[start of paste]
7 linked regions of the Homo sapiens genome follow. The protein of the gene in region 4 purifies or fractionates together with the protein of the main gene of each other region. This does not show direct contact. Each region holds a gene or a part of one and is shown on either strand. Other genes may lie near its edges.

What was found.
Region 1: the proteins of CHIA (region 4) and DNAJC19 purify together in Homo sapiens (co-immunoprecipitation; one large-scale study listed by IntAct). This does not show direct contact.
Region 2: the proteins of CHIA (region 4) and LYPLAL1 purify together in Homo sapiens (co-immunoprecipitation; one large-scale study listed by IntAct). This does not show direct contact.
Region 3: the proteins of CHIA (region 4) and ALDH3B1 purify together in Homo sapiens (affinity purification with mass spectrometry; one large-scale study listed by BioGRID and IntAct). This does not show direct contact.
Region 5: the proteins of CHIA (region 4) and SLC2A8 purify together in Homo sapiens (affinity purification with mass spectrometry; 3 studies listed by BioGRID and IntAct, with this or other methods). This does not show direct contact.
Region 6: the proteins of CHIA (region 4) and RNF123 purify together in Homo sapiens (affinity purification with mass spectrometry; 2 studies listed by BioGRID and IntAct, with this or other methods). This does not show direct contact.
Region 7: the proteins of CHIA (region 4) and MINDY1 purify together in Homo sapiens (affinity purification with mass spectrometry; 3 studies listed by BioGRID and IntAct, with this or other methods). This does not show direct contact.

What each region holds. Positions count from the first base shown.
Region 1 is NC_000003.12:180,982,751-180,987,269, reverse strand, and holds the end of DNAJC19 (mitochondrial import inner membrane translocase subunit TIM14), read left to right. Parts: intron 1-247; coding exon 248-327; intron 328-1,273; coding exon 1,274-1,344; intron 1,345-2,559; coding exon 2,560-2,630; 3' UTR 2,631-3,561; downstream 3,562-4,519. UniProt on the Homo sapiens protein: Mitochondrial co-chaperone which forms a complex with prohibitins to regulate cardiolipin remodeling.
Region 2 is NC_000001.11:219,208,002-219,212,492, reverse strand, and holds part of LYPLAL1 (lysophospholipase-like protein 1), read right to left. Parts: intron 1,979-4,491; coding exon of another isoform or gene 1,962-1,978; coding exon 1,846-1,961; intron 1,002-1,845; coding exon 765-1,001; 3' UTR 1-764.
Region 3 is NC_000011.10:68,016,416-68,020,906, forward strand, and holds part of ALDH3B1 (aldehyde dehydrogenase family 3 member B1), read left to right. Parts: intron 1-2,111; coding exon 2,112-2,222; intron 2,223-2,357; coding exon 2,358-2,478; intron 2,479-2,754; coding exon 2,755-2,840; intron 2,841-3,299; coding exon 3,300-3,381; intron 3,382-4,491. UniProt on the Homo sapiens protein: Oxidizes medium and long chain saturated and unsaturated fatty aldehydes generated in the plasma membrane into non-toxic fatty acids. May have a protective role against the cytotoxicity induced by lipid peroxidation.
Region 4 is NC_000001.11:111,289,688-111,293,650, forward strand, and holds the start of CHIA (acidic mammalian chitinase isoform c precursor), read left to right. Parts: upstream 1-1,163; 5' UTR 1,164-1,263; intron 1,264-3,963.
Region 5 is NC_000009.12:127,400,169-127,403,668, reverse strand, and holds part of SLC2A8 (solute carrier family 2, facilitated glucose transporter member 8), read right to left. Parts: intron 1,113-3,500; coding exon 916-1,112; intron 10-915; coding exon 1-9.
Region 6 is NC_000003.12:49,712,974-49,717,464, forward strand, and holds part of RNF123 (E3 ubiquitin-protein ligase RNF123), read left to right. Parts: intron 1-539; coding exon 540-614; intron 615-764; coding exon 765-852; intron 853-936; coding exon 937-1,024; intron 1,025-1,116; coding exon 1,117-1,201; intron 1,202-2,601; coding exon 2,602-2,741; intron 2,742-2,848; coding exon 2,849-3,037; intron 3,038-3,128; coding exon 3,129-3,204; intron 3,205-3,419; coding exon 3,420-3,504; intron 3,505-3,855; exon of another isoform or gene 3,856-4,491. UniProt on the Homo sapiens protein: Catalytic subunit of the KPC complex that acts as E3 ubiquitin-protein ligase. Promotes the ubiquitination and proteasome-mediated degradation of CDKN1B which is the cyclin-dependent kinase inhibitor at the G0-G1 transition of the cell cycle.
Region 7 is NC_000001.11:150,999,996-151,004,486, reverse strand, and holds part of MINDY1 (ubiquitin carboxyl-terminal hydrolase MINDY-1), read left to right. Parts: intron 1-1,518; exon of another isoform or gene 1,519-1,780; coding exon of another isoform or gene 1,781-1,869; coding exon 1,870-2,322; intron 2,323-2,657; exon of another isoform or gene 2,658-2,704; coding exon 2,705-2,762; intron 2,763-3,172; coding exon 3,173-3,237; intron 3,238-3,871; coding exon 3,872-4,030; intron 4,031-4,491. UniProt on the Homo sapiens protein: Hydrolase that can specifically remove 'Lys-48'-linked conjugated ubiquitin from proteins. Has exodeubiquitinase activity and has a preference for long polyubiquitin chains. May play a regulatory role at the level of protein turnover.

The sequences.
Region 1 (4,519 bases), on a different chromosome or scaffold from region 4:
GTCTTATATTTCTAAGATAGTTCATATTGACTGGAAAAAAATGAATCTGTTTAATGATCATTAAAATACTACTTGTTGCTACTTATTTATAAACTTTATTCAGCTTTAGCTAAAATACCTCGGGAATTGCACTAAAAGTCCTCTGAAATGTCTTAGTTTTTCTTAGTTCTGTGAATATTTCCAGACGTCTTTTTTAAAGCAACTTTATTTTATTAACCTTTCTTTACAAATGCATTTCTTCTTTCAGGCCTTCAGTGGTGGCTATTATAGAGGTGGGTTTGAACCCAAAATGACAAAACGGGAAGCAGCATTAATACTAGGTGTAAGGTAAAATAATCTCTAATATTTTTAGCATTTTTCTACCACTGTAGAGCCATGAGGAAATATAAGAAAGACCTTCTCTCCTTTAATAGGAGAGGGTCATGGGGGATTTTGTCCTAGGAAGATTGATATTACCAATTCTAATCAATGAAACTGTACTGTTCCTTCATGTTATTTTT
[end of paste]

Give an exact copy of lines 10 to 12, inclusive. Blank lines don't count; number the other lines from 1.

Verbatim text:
Region 1 is NC_000003.12:180,982,751-180,987,269, reverse strand, and holds the end of DNAJC19 (mitochondrial import inner membrane translocase subunit TIM14), read left to right. Parts: intron 1-247; coding exon 248-327; intron 328-1,273; coding exon 1,274-1,344; intron 1,345-2,559; coding exon 2,560-2,630; 3' UTR 2,631-3,561; downstream 3,562-4,519. UniProt on the Homo sapiens protein: Mitochondrial co-chaperone which forms a complex with prohibitins to regulate cardiolipin remodeling.
Region 2 is NC_000001.11:219,208,002-219,212,492, reverse strand, and holds part of LYPLAL1 (lysophospholipase-like protein 1), read right to left. Parts: intron 1,979-4,491; coding exon of another isoform or gene 1,962-1,978; coding exon 1,846-1,961; intron 1,002-1,845; coding exon 765-1,001; 3' UTR 1-764.
Region 3 is NC_000011.10:68,016,416-68,020,906, forward strand, and holds part of ALDH3B1 (aldehyde dehydrogenase family 3 member B1), read left to right. Parts: intron 1-2,111; coding exon 2,112-2,222; intron 2,223-2,357; coding exon 2,358-2,478; intron 2,479-2,754; coding exon 2,755-2,840; intron 2,841-3,299; coding exon 3,300-3,381; intron 3,382-4,491. UniProt on the Homo sapiens protein: Oxidizes medium and long chain saturated and unsaturated fatty aldehydes generated in the plasma membrane into non-toxic fatty acids. May have a protective role against the cytotoxicity induced by lipid peroxidation.